Chapter XII Part II
The Ancient Cycle of Prenational Empire-Building – The Modern Cycle of Nation-Building
The Dissolution of Rome and other Empires
Sri Aurobindo attempts to understand how the mighty Roman Empire could not automatically transform into a durable nation-unit. He finds that the imperial set-up subsisted by turning the assimilated units ‘into food for the life of the dominant organ’ (The Ideal of Human Unity, pg 368). As a result the annexed cultural units lost their essence, uniqueness and meaning and at a certain point in time could no longer supply fresh intellectual stimulation and physical input necessary to maintain the vitality of the unifying centre in the absence of which any further progress is arrested. ‘Gaul, Spain, Africa, Egypt were thus killed, turned into dead matter and their energy drawn into the centre, Rome; thus the empire became a great dying mass on which the life of Rome fed for several centuries. In such a method, however, the exhaustion of the life in the subject parts must end by leaving the dominant voracious centre without any source for new storage of energy. At first the best intellectual force of the conquered provinces flowed to Rome and their vital energy poured into it a great supply of military force and governing ability, but eventually both failed and first the intellectual energy of Rome and then its military and political ability died away in the midst of the general death’ (Ibid).
Sri Aurobindo also points out that the Roman civilization would have ended earlier unless it had an interchange with the East from where it received new ideas and motives. However as fresh inputs from Rome ceased, the flow needed for an ongoing interchange could no longer be maintained. ‘When the Roman grasp loosened, the world which it had held so firmly constricted had been for long a huge, decorous, magnificently organized death-in-life incapable of new origination or self-regeneration; vitality could only be restored through the inrush of the vigorous barbarian world from the plains of Germany, the steppes beyond the Danube and the deserts of Arabia. Dissolution had to precede a movement of sounder construction’ (Ibid, pg 368-369)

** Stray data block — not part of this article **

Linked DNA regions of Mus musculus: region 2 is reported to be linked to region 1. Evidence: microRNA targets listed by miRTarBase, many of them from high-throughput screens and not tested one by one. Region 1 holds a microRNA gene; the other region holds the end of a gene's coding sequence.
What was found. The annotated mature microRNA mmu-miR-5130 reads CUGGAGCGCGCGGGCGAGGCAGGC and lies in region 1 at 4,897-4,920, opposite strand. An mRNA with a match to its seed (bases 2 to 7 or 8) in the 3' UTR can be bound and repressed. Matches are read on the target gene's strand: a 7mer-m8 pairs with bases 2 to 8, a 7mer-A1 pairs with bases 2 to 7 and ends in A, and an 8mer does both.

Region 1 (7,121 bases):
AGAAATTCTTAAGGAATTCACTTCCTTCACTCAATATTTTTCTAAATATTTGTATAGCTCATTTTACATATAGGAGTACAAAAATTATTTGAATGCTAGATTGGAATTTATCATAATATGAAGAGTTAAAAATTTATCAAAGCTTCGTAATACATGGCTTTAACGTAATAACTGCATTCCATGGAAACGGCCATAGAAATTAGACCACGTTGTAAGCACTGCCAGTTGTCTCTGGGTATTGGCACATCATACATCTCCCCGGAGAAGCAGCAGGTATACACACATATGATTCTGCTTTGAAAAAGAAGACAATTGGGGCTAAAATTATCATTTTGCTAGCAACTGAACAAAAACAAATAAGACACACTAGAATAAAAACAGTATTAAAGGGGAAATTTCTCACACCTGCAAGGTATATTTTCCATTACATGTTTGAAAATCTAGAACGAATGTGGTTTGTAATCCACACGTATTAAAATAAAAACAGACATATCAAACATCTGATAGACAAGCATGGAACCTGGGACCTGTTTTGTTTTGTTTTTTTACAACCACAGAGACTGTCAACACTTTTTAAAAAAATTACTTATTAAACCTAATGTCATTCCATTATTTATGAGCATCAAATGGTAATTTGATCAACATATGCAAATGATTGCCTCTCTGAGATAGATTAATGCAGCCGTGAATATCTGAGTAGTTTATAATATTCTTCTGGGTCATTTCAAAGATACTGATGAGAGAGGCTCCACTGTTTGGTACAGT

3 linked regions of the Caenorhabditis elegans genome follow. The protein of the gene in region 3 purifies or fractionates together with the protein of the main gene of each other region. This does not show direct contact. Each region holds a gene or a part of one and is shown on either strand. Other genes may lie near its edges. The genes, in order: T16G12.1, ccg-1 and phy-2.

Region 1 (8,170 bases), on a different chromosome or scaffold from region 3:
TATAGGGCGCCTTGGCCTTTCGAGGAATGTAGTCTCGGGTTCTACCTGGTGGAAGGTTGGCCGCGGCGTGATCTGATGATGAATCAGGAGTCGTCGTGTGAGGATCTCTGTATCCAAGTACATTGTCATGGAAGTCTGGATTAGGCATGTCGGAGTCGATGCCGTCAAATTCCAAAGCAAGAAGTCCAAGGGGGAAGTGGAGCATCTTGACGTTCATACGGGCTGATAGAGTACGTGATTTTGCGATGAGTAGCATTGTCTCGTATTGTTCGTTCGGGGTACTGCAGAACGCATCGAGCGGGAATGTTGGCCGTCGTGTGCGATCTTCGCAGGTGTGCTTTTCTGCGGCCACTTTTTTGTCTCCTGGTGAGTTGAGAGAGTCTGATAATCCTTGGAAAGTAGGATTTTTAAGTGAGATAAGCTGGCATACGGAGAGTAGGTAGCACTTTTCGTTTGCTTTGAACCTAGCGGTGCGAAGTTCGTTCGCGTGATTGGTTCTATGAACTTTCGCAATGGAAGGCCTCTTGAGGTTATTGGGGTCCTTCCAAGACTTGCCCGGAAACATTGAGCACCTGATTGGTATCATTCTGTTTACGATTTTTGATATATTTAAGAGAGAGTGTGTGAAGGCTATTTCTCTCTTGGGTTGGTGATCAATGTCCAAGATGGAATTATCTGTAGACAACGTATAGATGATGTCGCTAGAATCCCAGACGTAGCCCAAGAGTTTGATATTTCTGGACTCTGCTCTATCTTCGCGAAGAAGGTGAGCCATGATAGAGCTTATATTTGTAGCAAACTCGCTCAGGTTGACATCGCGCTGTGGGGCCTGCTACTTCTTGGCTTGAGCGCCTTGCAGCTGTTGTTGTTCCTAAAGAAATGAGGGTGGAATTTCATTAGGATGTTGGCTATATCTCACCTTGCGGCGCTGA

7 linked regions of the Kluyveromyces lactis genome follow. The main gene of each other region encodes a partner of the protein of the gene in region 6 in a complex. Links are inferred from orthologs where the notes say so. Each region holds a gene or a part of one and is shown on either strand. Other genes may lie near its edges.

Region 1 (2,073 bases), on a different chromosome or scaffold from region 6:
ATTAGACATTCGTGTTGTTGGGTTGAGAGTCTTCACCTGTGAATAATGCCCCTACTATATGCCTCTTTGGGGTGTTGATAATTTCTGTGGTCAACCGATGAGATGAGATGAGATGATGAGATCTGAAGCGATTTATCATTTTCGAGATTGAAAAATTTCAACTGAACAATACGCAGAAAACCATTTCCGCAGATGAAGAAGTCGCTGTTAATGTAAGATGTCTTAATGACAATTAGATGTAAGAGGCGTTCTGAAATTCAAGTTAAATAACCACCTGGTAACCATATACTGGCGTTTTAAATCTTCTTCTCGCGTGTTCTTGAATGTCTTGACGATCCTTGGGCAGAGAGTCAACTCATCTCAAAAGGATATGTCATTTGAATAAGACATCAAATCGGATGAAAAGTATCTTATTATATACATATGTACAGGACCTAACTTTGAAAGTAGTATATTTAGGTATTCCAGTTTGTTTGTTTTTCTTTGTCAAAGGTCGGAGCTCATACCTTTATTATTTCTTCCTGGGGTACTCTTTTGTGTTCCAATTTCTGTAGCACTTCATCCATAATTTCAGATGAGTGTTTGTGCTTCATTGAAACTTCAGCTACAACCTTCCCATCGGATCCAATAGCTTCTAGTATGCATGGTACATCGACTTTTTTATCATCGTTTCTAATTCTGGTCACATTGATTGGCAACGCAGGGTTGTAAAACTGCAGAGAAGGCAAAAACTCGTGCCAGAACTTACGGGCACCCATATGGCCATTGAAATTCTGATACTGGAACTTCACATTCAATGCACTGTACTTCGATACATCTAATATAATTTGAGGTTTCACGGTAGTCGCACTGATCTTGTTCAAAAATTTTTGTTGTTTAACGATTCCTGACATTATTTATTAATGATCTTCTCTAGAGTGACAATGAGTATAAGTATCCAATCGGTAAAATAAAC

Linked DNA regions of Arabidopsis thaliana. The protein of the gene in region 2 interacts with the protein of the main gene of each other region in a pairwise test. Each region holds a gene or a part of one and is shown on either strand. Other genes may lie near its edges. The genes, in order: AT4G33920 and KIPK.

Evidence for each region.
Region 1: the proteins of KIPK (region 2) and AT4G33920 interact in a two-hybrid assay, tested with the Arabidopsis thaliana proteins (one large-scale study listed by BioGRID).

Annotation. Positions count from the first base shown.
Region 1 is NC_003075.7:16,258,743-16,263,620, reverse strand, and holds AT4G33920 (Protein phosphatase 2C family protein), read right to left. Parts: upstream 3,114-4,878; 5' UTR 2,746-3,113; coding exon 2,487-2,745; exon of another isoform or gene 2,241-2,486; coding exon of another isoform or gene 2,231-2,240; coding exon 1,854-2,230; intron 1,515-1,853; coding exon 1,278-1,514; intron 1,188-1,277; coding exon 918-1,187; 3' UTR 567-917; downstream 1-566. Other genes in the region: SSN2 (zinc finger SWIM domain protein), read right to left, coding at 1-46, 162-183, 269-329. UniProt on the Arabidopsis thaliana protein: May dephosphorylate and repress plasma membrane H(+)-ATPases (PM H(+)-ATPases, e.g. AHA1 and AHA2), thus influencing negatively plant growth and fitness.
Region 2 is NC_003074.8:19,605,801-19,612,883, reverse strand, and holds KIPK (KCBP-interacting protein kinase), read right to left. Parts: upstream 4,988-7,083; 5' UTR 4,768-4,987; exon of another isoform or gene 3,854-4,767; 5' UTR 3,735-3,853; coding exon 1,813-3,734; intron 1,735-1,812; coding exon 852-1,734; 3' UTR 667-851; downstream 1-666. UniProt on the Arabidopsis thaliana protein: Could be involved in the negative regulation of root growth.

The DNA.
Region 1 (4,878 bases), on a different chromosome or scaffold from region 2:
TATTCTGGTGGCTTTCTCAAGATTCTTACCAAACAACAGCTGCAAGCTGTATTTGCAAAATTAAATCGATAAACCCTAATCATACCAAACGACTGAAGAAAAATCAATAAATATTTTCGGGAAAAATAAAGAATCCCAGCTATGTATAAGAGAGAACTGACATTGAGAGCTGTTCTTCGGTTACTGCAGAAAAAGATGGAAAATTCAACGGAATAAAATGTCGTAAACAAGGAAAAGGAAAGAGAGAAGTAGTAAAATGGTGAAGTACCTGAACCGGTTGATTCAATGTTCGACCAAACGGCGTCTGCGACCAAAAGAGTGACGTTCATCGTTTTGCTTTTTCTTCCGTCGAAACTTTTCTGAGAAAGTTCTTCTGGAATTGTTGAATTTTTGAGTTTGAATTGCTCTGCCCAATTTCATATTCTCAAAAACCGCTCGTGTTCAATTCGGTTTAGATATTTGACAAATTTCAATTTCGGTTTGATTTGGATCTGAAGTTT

There is an important point to be noted. The Roman Empire banked on a bland uniformity at the cost of the richness of the wide diversity of its annexed units but that did not mean that it wanted to annihilate totally the identity of the cultural units as like religious zealots who annexed culture-units with the motive of religious conversion and forceful imposition of an alien culture on the conquered people. ‘The crushing domination of Roman uniformity was a device, not to kill out permanently , but to discourage in their excessive separative vitality the old smaller units , so that when they revived again they might not present an insuperable obstacle to the growth of a true national unity ‘(Ibid, pg 369).
A dissolution of the ancient cycle of Prenational Empire building had to take place before the modern cycle of nation-building could start. The Roman Empire dissolved from within. Other Empires also had to undergo the process of dissolution demanded by the Time-Spirit but Nature followed different ways to achieve that goal. In India, ‘the Maurya, Gupta, Andhra, Moghul empires, huge and powerful and well-organized as they were, never succeeded in passing a steam-roller over the too strongly independent life of the subordinate unities from the village community to the regional or linguistic area. It has needed the pressure of a rule neither indigenous in origin nor locally centered, the dominance of a foreign nation entirely alien in culture and morally armoured against the sympathies and attractions of India’s cultural atmosphere to do in a century this work which two thousand years of a looser imperialism had failed to accomplish’(Ibid).
Thus the old Empire-unities whether organized around consolidated imperialism as in Rome or based on a loose imperialism as in India had to be destroyed to pave the way for the modern nation based on broader universal principles . In the process, old institutions have to be broken, ‘for Nature tired of the obstinate immobility of an age-long resistance seems to care little how many beautiful and valuable things are destroyed so long as her main end is accomplished: but we may be sure that if destruction is done, it is because for that end the destruction was indispensable’ (Ibid). In the passage of history, Nature had to shift the focus from the cry of the vanquished to the right of self-determination, from the conflict between the monarch and serfdom to the harmony between the individual and the collectivity. The modern nation needs to act as a template for refined universalism.
Date of Update:
- By Dr. Soumitra Basu